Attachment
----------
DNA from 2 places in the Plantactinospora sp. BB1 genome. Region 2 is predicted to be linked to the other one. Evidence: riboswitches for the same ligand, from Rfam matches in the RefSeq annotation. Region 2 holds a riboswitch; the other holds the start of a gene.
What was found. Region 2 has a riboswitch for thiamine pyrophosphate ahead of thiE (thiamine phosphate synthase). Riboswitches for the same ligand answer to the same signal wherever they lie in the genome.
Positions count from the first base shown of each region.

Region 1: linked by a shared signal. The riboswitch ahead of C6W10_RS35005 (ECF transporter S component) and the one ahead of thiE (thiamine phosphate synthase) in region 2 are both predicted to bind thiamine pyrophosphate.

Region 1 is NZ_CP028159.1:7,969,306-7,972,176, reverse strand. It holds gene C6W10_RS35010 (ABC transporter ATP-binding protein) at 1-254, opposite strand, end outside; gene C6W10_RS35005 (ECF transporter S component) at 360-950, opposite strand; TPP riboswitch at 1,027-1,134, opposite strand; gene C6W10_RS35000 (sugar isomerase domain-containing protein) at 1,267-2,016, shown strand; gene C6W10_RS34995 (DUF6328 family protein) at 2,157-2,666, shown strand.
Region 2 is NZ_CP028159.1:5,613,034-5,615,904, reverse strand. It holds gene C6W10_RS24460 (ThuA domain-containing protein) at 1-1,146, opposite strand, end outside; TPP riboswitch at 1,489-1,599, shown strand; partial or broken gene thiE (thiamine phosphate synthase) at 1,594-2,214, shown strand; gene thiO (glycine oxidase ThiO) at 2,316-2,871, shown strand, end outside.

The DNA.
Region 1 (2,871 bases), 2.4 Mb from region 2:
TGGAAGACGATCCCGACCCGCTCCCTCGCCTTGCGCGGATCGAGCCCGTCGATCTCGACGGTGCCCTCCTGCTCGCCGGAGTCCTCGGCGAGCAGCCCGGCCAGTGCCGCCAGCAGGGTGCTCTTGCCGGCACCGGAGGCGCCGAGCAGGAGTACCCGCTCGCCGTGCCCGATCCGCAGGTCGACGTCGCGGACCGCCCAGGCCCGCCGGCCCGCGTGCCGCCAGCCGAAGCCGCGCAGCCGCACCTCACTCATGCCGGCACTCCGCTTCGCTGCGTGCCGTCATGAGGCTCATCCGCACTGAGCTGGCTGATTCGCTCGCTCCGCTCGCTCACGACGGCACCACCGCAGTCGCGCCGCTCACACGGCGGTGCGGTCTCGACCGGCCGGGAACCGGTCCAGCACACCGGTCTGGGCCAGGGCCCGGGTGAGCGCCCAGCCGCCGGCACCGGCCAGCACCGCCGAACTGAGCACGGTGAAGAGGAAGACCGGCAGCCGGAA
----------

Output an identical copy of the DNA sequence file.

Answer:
DNA from 2 places in the Plantactinospora sp. BB1 genome. Region 2 is predicted to be linked to the other one. Evidence: riboswitches for the same ligand, from Rfam matches in the RefSeq annotation. Region 2 holds a riboswitch; the other holds the start of a gene.
What was found. Region 2 has a riboswitch for thiamine pyrophosphate ahead of thiE (thiamine phosphate synthase). Riboswitches for the same ligand answer to the same signal wherever they lie in the genome.
Positions count from the first base shown of each region.

Region 1: linked by a shared signal. The riboswitch ahead of C6W10_RS35005 (ECF transporter S component) and the one ahead of thiE (thiamine phosphate synthase) in region 2 are both predicted to bind thiamine pyrophosphate.

Region 1 is NZ_CP028159.1:7,969,306-7,972,176, reverse strand. It holds gene C6W10_RS35010 (ABC transporter ATP-binding protein) at 1-254, opposite strand, end outside; gene C6W10_RS35005 (ECF transporter S component) at 360-950, opposite strand; TPP riboswitch at 1,027-1,134, opposite strand; gene C6W10_RS35000 (sugar isomerase domain-containing protein) at 1,267-2,016, shown strand; gene C6W10_RS34995 (DUF6328 family protein) at 2,157-2,666, shown strand.
Region 2 is NZ_CP028159.1:5,613,034-5,615,904, reverse strand. It holds gene C6W10_RS24460 (ThuA domain-containing protein) at 1-1,146, opposite strand, end outside; TPP riboswitch at 1,489-1,599, shown strand; partial or broken gene thiE (thiamine phosphate synthase) at 1,594-2,214, shown strand; gene thiO (glycine oxidase ThiO) at 2,316-2,871, shown strand, end outside.

The DNA.
Region 1 (2,871 bases), 2.4 Mb from region 2:
TGGAAGACGATCCCGACCCGCTCCCTCGCCTTGCGCGGATCGAGCCCGTCGATCTCGACGGTGCCCTCCTGCTCGCCGGAGTCCTCGGCGAGCAGCCCGGCCAGTGCCGCCAGCAGGGTGCTCTTGCCGGCACCGGAGGCGCCGAGCAGGAGTACCCGCTCGCCGTGCCCGATCCGCAGGTCGACGTCGCGGACCGCCCAGGCCCGCCGGCCCGCGTGCCGCCAGCCGAAGCCGCGCAGCCGCACCTCACTCATGCCGGCACTCCGCTTCGCTGCGTGCCGTCATGAGGCTCATCCGCACTGAGCTGGCTGATTCGCTCGCTCCGCTCGCTCACGACGGCACCACCGCAGTCGCGCCGCTCACACGGCGGTGCGGTCTCGACCGGCCGGGAACCGGTCCAGCACACCGGTCTGGGCCAGGGCCCGGGTGAGCGCCCAGCCGCCGGCACCGGCCAGCACCGCCGAACTGAGCACGGTGAAGAGGAAGACCGGCAGCCGGAA